American Chemical Society
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Flash Memory: Photochemical Imprinting of Neuronal Action Potentials onto a Microbial Rhodopsin

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journal contribution
posted on 2015-12-17, 00:34 authored by Veena Venkatachalam, Daan Brinks, Dougal Maclaurin, Daniel Hochbaum, Joel Kralj, Adam E. Cohen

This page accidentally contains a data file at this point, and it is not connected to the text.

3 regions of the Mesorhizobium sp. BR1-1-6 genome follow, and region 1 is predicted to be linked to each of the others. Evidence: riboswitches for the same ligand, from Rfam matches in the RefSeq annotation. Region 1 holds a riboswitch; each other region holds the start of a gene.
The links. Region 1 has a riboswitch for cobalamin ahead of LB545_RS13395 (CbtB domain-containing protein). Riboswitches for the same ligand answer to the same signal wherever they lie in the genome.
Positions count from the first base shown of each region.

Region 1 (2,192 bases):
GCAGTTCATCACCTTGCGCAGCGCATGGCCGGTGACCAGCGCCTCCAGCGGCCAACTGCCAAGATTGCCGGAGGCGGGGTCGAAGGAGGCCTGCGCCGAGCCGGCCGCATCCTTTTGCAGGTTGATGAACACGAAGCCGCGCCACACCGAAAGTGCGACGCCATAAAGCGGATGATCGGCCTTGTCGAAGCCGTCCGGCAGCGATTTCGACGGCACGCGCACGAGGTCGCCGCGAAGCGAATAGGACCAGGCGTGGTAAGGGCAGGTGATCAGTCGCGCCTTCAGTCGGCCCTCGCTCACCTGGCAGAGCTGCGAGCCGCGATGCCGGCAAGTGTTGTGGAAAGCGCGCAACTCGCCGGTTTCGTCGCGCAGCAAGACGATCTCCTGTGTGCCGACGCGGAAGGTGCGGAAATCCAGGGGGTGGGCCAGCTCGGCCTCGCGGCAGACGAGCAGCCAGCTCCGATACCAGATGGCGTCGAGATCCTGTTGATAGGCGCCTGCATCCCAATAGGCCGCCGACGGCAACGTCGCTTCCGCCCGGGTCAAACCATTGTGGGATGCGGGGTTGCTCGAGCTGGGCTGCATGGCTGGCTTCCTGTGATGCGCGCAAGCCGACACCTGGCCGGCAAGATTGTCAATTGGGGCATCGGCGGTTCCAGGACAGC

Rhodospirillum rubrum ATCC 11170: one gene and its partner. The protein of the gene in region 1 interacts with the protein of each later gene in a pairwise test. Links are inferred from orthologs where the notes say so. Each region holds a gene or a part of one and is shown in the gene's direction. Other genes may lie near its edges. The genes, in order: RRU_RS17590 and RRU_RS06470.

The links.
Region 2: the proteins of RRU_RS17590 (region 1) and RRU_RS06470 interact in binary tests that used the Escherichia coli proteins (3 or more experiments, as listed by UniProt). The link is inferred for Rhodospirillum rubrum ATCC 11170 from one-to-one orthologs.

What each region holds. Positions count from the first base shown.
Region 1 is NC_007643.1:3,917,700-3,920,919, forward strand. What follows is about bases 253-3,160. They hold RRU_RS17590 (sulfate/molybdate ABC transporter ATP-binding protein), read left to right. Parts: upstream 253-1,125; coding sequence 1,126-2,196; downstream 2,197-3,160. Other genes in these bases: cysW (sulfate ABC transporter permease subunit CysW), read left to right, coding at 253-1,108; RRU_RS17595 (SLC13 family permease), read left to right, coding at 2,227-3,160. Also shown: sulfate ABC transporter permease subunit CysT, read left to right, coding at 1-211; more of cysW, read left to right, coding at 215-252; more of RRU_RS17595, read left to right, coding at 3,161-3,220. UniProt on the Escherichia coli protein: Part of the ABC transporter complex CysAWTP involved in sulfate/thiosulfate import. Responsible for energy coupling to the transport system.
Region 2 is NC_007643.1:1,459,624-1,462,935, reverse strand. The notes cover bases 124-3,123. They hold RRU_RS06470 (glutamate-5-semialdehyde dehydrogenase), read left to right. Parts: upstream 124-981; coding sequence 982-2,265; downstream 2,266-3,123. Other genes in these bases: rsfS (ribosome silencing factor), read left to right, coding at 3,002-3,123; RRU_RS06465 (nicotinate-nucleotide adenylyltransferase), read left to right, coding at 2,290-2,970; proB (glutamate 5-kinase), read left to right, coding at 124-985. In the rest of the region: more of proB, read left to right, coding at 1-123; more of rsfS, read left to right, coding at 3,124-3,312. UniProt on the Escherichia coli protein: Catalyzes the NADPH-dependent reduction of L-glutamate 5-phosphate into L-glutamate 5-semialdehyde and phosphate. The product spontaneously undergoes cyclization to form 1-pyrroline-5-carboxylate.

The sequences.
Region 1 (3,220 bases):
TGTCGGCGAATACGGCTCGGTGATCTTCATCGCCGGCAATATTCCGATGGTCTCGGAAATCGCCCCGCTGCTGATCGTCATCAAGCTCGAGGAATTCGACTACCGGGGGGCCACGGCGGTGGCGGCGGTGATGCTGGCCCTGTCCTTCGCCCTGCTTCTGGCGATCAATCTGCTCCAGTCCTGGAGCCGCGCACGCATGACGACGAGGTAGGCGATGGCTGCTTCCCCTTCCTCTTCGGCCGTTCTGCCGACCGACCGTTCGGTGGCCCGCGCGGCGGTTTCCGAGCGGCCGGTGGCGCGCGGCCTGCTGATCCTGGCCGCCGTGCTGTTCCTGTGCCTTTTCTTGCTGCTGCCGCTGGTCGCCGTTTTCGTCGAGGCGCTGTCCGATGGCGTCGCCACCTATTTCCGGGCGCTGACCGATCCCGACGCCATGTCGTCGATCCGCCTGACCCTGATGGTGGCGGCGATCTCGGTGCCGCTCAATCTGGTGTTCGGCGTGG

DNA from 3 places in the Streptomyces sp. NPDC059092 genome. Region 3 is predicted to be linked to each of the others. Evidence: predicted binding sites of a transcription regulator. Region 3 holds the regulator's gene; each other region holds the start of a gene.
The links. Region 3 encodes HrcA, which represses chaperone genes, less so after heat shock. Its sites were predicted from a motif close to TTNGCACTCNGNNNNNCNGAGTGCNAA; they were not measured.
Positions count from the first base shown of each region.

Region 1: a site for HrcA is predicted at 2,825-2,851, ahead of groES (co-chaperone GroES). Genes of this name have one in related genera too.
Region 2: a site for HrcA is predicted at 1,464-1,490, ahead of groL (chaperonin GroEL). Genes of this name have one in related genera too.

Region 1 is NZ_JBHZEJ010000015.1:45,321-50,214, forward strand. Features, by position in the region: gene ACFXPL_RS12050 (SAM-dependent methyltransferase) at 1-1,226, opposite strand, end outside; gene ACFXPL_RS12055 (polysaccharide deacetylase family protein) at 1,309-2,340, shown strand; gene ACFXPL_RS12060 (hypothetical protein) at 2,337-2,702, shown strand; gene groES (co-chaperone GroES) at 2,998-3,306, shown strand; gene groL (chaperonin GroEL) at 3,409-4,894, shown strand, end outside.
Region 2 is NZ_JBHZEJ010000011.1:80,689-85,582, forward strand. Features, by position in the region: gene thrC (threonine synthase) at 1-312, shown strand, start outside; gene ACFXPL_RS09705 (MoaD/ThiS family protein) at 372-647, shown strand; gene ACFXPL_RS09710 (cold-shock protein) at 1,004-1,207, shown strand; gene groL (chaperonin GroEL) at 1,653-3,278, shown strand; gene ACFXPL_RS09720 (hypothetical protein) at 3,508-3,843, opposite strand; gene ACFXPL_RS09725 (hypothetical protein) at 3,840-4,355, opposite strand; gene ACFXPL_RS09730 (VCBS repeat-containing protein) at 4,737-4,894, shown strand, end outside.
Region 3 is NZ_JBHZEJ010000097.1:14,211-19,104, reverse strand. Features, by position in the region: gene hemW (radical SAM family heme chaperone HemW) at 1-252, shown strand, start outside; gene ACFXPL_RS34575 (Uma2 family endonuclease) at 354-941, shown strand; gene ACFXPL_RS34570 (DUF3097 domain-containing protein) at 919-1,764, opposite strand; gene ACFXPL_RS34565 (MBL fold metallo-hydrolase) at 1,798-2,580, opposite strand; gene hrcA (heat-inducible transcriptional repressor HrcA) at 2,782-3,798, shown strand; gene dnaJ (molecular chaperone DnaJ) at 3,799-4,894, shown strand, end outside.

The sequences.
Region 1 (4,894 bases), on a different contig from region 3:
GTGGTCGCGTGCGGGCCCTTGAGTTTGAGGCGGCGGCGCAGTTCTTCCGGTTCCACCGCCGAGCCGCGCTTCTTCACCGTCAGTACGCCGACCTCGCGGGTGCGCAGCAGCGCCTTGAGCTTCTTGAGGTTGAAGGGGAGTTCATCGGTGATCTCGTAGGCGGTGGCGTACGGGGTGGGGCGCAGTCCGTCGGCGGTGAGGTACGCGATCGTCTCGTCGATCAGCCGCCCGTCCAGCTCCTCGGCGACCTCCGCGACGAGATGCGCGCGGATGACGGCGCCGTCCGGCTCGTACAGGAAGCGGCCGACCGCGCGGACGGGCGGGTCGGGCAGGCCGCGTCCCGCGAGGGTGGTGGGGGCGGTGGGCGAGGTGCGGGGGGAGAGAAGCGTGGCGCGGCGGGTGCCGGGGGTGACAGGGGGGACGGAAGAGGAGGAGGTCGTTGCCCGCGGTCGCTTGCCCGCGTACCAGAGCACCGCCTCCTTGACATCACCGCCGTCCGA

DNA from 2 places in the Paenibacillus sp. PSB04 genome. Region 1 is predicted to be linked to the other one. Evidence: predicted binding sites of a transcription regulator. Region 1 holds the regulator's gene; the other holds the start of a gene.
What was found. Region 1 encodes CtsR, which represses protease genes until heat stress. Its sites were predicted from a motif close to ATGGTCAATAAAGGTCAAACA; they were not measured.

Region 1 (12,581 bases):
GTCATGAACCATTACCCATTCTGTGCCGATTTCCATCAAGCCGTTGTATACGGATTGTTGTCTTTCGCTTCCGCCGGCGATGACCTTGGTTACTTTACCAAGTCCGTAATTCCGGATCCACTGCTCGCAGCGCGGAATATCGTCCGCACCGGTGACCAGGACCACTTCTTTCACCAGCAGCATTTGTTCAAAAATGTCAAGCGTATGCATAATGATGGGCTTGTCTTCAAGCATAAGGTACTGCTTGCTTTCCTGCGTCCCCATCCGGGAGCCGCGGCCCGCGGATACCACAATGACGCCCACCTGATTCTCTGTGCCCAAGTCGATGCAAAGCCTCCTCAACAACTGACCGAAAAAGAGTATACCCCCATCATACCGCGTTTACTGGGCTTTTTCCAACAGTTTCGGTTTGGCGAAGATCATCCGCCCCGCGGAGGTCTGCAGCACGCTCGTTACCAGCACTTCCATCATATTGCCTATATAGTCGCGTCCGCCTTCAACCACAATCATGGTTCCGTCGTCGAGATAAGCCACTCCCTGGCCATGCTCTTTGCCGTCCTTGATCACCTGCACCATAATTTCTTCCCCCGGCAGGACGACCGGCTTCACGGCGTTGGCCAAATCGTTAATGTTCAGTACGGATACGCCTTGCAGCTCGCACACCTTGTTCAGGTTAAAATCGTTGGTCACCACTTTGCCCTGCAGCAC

We developed a technique, “flash memory”, to record a photochemical imprint of the activity statefiring or not firingof a neuron at a user-selected moment in time. The key element is an engineered microbial rhodopsin protein with three states. Two nonfluorescent states, D1 and D2, exist in a voltage-dependent equilibrium. A stable fluorescent state, F, is reached by a photochemical conversion from D2. When exposed to light of a wavelength λwrite, population transfers from D2 to F, at a rate determined by the D1 ⇌ D2 equilibrium. The population of F maintains a record of membrane voltage which persists in the dark. Illumination at a later time at a wavelength λread excites fluorescence of F, probing this record. An optional third flash at a wavelength λreset converts F back to D2, for a subsequent write–read cycle. The flash memory method offers the promise to decouple the recording of neural activity from its readout. In principle, the technique may enable one to generate snapshots of neural activity in a large volume of neural tissue, e.g., a complete mouse brain, by circumventing the challenge of imaging a large volume with simultaneous high spatial and high temporal resolution. The proof-of-principle flash memory sensors presented here will need improvements in sensitivity, speed, brightness, and membrane trafficking before this goal can be realized.